According to the CDC, FASDs are a group of conditions that can occur in a person whose mother drank alcohol during pregnancy. These conditions can affect each person in different ways, and can range from mild to severe. They can include physical problems and problems with behavior and learning—FASDs last a lifetime. There is no cure for FASDs, but research shows that early intervention treatment services can improve a child’s development.
Part of Burd’s initial research led to the development of the Fetal Alcohol Syndrome Center for the state of North Dakota, which is noted in the North Dakota Century Code (15-11-35).
This led to further funding by the state to develop a program for women at risk during pregnancy, a one-question standardized screening to be given to all prenatal patients: When was your last drink?
The answer opens the door for the practitioner to begin a conversation related to alcohol or drug abuse during pregnancy. Almost 100 percent of N.Dak. women get this screening. Providers are now requesting more training for office-based interventions.
Being able to show the cost and benefit of early intervention is critical, Burd notes.
A study done in Canada—Burd was directly involved with it—estimated that the cost of care for a child with FASD averages $500,000, including costs of speech therapy, residential care, lost productivity, cost of corrections system, early mortality, and substance abuse treatment for FASD.
The actual costs are probably much higher, as this condition is likely underreported.
Few estimates for the prevalence of FASDs are available. Based on community studies using physical examinations, experts estimate that the full range of FASDs in the United States and some Western European countries might number as high as 2 to 5 per 100 school children (or 2 percent to 5 percent of the population).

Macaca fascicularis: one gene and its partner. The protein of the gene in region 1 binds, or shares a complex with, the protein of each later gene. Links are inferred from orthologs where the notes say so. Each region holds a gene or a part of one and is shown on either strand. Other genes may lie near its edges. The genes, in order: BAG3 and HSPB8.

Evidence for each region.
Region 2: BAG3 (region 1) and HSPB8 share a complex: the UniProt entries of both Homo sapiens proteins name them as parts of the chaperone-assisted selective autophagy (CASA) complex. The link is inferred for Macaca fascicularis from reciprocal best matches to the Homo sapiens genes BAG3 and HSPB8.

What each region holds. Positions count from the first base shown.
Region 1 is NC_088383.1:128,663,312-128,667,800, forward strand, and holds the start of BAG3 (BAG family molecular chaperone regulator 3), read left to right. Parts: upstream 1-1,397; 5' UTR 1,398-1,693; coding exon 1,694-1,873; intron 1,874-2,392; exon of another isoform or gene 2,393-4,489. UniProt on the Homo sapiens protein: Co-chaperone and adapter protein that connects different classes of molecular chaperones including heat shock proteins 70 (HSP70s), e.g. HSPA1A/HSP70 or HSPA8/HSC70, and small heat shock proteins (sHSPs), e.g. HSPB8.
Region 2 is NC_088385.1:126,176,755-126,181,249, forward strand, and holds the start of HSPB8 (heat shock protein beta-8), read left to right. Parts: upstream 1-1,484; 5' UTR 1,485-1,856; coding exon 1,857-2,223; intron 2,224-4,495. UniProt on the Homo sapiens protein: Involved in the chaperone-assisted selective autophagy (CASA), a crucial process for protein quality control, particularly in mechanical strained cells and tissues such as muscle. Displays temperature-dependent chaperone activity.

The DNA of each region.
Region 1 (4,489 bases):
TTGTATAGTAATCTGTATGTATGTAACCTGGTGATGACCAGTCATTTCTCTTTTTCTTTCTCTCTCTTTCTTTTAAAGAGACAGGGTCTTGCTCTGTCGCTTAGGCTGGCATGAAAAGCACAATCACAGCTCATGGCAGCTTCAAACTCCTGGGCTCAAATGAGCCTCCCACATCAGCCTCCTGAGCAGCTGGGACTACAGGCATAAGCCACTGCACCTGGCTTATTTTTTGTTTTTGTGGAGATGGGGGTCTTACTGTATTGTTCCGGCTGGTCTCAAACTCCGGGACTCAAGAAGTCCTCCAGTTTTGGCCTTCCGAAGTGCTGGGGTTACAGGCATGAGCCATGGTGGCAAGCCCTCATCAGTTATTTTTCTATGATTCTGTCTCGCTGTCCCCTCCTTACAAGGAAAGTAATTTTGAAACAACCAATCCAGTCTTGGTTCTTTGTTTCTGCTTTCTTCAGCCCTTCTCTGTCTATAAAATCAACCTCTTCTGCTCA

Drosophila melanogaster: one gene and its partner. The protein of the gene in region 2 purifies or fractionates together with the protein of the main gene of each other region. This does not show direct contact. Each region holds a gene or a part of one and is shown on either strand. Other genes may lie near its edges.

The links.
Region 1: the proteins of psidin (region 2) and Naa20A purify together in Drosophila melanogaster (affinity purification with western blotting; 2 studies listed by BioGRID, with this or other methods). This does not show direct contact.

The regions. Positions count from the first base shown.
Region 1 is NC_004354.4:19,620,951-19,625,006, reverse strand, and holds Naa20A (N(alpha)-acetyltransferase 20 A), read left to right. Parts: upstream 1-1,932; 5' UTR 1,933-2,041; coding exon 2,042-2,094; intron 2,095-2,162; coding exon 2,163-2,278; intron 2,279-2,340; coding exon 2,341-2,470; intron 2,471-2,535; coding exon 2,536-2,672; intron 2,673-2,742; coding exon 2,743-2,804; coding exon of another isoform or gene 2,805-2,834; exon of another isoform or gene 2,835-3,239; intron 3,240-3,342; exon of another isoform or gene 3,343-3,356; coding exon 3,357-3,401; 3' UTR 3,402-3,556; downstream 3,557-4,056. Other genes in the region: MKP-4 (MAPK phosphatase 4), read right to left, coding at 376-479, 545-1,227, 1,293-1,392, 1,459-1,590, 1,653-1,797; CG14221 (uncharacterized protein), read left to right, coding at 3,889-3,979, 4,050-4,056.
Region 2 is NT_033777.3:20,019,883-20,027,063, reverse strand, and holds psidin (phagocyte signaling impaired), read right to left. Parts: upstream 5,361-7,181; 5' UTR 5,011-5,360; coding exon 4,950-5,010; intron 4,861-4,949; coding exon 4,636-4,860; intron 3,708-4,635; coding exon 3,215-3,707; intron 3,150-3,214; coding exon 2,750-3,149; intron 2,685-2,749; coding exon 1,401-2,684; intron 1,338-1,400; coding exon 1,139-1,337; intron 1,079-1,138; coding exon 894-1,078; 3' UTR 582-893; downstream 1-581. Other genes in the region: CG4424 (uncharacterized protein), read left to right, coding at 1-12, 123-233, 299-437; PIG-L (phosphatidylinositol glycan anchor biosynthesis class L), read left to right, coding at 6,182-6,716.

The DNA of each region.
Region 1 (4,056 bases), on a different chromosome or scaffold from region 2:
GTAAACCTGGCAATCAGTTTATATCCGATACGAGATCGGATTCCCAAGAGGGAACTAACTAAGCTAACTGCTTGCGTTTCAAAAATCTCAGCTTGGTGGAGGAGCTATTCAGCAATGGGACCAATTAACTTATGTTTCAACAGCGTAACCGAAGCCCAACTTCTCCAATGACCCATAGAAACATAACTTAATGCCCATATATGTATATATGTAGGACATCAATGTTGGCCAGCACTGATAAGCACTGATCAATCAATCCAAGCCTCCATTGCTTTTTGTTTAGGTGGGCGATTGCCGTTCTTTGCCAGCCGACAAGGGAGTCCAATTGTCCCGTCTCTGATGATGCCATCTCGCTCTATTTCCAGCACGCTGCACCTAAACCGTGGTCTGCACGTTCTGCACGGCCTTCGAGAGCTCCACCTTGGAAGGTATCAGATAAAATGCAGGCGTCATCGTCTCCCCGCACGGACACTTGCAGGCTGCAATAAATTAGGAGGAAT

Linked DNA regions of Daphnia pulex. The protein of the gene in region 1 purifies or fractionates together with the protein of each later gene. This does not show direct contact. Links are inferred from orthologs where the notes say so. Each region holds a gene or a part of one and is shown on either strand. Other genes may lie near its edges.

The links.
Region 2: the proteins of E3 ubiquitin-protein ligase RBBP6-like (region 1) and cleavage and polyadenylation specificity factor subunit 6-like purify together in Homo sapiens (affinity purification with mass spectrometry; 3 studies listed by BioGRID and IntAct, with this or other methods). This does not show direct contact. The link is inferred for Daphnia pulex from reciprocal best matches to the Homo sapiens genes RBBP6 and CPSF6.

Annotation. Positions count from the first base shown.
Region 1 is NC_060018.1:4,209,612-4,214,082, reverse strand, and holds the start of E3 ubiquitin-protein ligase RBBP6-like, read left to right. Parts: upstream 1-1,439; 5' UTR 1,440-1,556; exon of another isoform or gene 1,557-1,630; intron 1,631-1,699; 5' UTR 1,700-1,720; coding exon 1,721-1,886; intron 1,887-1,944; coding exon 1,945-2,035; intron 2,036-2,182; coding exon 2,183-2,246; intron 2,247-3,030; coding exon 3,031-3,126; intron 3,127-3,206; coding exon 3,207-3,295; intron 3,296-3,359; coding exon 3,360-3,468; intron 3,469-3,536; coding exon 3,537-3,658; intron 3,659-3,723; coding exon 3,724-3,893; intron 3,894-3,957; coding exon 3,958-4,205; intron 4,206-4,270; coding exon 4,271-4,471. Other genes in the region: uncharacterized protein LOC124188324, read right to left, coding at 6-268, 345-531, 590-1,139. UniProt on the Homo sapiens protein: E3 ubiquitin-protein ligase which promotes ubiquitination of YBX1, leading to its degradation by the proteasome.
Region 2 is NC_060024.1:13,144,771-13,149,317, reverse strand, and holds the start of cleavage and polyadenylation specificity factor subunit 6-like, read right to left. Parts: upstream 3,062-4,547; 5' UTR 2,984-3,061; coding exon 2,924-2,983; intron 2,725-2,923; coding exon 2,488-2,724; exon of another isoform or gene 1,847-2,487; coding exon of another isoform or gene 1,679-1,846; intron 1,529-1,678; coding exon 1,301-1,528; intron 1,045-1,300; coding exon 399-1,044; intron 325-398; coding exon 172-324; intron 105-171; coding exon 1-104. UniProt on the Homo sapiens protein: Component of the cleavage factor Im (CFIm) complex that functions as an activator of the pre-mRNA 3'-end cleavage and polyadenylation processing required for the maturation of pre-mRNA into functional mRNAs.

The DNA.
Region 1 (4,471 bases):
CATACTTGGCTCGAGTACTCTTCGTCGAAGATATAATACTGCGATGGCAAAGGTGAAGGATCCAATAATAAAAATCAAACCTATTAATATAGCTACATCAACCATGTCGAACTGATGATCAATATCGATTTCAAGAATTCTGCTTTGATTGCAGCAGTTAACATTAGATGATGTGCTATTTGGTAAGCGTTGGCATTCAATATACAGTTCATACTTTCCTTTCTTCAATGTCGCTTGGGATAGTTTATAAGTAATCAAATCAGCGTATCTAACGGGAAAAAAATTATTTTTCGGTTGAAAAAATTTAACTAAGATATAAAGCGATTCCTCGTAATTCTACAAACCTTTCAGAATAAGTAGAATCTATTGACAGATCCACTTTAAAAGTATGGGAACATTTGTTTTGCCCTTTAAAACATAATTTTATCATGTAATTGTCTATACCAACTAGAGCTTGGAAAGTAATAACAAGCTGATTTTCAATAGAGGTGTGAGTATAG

“We are looking at FASD across the world and have had a site in the Congo for over eight years to examine prenatal alcohol exposure, which is very common in this society,” Burd said.
Moreover, prenatal exposure to alcohol may be far-reaching, affecting not only the specific fetus but that fetus’s future offspring.
“Many people thinking about this issue would recognize the link between maternal drug use and developmental problems, which is a major public health issue in the United States and across the
world,” Burd said.
PASS Network—Prenatal Alcohol Stillbirth and SIDS
Burd’s current research project involves the Prenatal Alcohol and SIDS and Stillbirth (PASS) Network.
The PASS Network was established in 2003 as a partnership between the National Institute of Child Health and Human Development’s Pregnancy and Perinatology Branch and the National Institute on
Alcohol Abuse and Alcoholism.
The National Institute on Deafness and Other Communication Disorders joined the partnership in 2009.
The network conducts community linked studies to investigate the role of prenatal exposure to alcohol in SIDS and adverse pregnancy outcomes, such as stillbirth and FASDs, and how SIDS and these other outcomes may be interrelated.
Teaching and learning
As an active researcher and professor, Burd not only teaches students but continues to learn from them. He said he enjoys and appreciates their unique way of looking at specific problems and considers their possible solutions.
Burd is from Vona, Colorado, and received his PhD in Epidemiology from the University of Manitoba.